• Government spending on higher education has been declining since the 1970s reducing the number of graduate students and innovation projects
  • Federal share of R&D has been less than 1% since 1992 – all while corporate R&D spending has declined dramatically!  The days of spending “to put a man on the moon” has disappeared, as we fairly quietly mothballed the space program and commence to dismantle NASA
  • The number of entrepreneurs is actually declining!  There were fewer startups with 1 or more employees in 2007 (before the financial collapse and ensuing economic mayhem) than in 1990
  • New companies are not employing people.  In the 1990s the average startup employed 7.5 people, but now the number is 4.9
  • Meanwhile “infrastructure” spending today is the same as it was in 1968! 

We’ve done a great job of cutting taxes, but we’ve simultaneoously gutted our investment in R&D, innovation and doing anything new!  If you wonder where the jobs went it wasn’t oversees, it was into higher corporate cash levels, more stock buybacks, increased bank reserves and dramatically higher executive compensation! 

We don’t need more tax cuts – because nobody is investing in any new projects!  We don’t need more unemployment insurance, because that – at best – delays the day of reconning without a solution.

Here’s what we do need today:

  1. Implement a tax on corporate stock buybacks.  At least as great as the tax on corporate dividends.  Buybacks simply drain the economy of investment funds, with no benefit.  At least dividends give returns back to shareholders – who might invest in a new company!  And if buybacks are taxed, executives might start investing in projects again!
  2. Quit giving such large depreciation allowances for physical assets.  We don’t need more buildings – we’re overbuilt as we are right now!  Again, it’s not “things” that make up our economy, it’s services!
  3. Re-introduce R&D credits!  Give businesses a $3 tax break for every dollar spent in R&D and new product development!  Prior to President Reagan this was considered normal.  It’s not a new idea, just one that’s been forgotten.  If we can give credits for oil and gas drilling, which creates almost no jobs, why not innovation?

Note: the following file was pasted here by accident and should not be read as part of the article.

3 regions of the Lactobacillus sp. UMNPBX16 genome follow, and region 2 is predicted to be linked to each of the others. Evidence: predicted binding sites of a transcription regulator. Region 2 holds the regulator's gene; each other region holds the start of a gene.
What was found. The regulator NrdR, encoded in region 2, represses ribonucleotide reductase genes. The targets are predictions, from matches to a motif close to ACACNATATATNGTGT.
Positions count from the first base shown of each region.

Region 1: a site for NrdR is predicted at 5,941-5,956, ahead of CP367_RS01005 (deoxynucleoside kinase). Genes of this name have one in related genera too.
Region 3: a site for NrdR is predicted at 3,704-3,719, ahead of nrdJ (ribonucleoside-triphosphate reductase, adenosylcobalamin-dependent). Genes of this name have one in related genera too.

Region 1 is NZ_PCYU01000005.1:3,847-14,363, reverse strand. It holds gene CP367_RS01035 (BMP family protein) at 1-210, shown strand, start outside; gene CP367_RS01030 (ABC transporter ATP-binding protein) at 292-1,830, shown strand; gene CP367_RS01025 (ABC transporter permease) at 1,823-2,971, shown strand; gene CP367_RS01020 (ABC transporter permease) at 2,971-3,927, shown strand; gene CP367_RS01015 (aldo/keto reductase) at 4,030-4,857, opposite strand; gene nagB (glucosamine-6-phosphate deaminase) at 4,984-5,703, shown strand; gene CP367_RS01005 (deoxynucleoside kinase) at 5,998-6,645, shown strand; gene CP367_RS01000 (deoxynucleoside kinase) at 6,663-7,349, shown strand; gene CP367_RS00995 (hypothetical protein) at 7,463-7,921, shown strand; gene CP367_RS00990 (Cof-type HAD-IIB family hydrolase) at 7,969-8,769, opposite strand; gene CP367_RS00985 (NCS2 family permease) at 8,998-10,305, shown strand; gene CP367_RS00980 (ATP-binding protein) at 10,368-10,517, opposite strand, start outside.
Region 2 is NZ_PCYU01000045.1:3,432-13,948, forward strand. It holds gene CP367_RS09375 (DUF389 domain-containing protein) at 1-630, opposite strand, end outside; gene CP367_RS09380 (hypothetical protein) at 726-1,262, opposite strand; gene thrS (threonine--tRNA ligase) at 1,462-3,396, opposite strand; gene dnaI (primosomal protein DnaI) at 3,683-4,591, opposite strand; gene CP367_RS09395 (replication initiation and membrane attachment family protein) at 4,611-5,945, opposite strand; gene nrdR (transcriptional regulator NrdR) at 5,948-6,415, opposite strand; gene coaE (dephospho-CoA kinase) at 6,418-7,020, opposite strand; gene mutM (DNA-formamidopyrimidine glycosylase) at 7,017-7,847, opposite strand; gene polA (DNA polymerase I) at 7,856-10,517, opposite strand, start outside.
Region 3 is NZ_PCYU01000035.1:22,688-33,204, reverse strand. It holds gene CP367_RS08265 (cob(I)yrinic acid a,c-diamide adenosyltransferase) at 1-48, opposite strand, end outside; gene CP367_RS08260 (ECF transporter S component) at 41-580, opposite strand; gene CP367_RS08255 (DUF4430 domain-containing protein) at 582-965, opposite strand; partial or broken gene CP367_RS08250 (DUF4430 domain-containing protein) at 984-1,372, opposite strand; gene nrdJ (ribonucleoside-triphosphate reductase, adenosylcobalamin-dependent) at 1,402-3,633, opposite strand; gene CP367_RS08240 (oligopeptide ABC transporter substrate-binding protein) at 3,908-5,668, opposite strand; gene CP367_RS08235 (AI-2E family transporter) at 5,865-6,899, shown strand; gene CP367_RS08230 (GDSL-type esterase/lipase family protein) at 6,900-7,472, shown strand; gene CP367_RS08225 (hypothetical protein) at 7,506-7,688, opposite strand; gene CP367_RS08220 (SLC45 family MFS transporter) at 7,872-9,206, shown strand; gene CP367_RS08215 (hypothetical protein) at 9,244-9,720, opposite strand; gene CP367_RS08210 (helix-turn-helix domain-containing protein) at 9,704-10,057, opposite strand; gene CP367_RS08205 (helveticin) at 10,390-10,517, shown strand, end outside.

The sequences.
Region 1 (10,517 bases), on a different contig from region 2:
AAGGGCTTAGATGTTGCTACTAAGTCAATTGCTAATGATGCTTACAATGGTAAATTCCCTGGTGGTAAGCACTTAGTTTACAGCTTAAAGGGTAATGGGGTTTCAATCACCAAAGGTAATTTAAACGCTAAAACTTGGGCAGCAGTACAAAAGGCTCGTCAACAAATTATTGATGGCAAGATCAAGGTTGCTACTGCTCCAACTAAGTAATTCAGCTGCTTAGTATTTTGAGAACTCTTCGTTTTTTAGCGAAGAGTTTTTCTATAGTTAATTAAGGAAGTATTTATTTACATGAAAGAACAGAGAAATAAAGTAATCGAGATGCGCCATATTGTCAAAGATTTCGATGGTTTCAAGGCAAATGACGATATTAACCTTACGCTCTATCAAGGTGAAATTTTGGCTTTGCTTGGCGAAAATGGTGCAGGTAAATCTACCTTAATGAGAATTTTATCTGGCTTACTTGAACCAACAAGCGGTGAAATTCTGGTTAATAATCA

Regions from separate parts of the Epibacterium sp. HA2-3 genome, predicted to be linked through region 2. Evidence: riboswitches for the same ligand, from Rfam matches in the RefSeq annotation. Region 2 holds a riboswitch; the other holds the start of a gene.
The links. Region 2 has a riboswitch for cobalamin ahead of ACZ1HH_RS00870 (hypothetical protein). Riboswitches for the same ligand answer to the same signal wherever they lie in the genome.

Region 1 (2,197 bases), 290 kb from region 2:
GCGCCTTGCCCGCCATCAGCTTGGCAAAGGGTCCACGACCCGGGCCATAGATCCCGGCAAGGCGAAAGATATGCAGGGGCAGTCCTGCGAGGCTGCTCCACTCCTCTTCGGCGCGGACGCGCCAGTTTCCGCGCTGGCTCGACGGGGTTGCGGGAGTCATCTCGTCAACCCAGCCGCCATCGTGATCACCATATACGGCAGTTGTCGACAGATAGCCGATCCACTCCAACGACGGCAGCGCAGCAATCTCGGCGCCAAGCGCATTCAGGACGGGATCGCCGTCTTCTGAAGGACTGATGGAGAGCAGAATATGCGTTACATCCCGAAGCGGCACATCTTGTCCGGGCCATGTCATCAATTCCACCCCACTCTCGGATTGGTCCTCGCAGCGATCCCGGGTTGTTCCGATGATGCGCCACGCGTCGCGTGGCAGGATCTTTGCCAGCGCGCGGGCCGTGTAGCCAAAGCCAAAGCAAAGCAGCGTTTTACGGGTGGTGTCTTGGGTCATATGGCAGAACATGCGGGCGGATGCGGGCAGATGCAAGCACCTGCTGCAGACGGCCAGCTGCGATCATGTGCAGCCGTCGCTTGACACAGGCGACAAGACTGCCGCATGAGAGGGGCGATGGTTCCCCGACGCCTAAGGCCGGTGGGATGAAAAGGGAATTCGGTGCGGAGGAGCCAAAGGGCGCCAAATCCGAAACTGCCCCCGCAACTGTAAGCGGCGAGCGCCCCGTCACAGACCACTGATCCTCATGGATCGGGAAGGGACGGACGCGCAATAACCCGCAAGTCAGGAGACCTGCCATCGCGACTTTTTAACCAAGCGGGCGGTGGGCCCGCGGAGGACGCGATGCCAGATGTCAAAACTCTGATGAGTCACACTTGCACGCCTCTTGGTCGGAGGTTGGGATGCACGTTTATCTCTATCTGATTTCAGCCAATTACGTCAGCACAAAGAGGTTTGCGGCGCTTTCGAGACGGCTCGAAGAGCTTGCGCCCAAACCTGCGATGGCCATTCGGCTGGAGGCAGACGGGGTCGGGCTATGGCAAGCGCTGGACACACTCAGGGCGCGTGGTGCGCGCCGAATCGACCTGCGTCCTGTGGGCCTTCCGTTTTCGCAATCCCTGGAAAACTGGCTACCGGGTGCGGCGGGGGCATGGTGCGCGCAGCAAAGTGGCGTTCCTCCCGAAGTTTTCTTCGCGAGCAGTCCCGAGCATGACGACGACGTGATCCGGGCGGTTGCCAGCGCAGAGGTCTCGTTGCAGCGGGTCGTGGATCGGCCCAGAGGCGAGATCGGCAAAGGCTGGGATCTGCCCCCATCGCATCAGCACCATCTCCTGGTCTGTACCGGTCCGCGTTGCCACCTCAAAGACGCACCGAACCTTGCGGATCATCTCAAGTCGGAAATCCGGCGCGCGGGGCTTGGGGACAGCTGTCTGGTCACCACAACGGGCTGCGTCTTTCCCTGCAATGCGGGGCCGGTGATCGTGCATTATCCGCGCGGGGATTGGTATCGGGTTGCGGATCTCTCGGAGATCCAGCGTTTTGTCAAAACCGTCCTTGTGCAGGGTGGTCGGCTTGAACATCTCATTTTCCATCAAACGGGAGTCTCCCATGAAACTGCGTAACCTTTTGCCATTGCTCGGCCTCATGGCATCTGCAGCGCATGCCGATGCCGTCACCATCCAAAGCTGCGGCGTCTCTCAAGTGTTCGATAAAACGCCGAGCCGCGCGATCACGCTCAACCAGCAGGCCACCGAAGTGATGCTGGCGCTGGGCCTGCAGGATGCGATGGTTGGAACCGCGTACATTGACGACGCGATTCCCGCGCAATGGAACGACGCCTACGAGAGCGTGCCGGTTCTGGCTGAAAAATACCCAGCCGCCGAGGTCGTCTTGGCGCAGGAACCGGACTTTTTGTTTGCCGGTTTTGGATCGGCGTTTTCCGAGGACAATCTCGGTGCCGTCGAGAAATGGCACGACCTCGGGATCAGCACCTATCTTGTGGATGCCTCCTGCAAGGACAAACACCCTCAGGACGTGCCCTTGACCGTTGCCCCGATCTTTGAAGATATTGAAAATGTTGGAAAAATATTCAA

4. Cut payroll taxes on the self-employed and small business.  Today self-employed pay 2x the payroll taxes, so it’s a big dis-incentive to entrepreneurship.  Give start-ups a break by lowering employment taxes on small employers – say less than 50 employees.
  5. Allow investors in start-ups to write off up to 2x their losses.  It takes away a lot of the risk if you can get most of your money back from a tax break should your investment fail.  And for all those corporations that abhore taxes this would incent them to invest in small enterprises that have new ideas they’d like to see developed.
  6. Remember the Small Business Administration (SBA)?  Re-activate it by giving it $100B (maybe $200B) to guarantee bank loans of small businesses.  Bank lending has ground to a halt as banks eliminate risk – so let’s get them back into their primary business again.  In WWII the government guaranteed every loan for the construction of the Liberty Ships – and behold business built 2,751 of the things in 4 years!  
  7. Increase funding for higher education.  Increase the grants for science, engineering and new product research at America’s universities.  Increase grants for students in science and engineering, and allow students to deduct out-of-pocket educational expenses from their taxes.  Allow corporations to deduct all the expense of employee education – uncapped!  Allow corporations to deduct the university grants they make!
  8. Invest in today’s digital infrastructure.  Once we paid to send men to the moon – and a flood of innovation (from microwave ovens to powdered drinks and frozen food) followed.  Today we should invest in a nationwide WiFi network that’s everywhere from rural forests to city buildings – and make it all FREE.  Digital networks are the highways we need today – not concrete ribbons.  Create tax deductions for people to buy smartphones, tablets and other products that drive innovation, and make it easy for innovators to network for solutions to emerging needs.
  9. Streamline the process for small companies to test and sell new bio-engineered products.  The existing complicated process is a legacy of big companies and traditional pharmaceutical research.  Make it easy for entrepreneurs to test and launch the next wave of medical technology based on the new bio-sciences.  Offer federal-backed safety insurance to protect small businesses that show efficacy in new solutions.

These are just 9 ideas.  I’m sure readers can think up 90 more (in fact, I challenge you to offer them as comments to this blog.) If we invest in innovation, we can create a lot of jobs.  But we need to start NOW!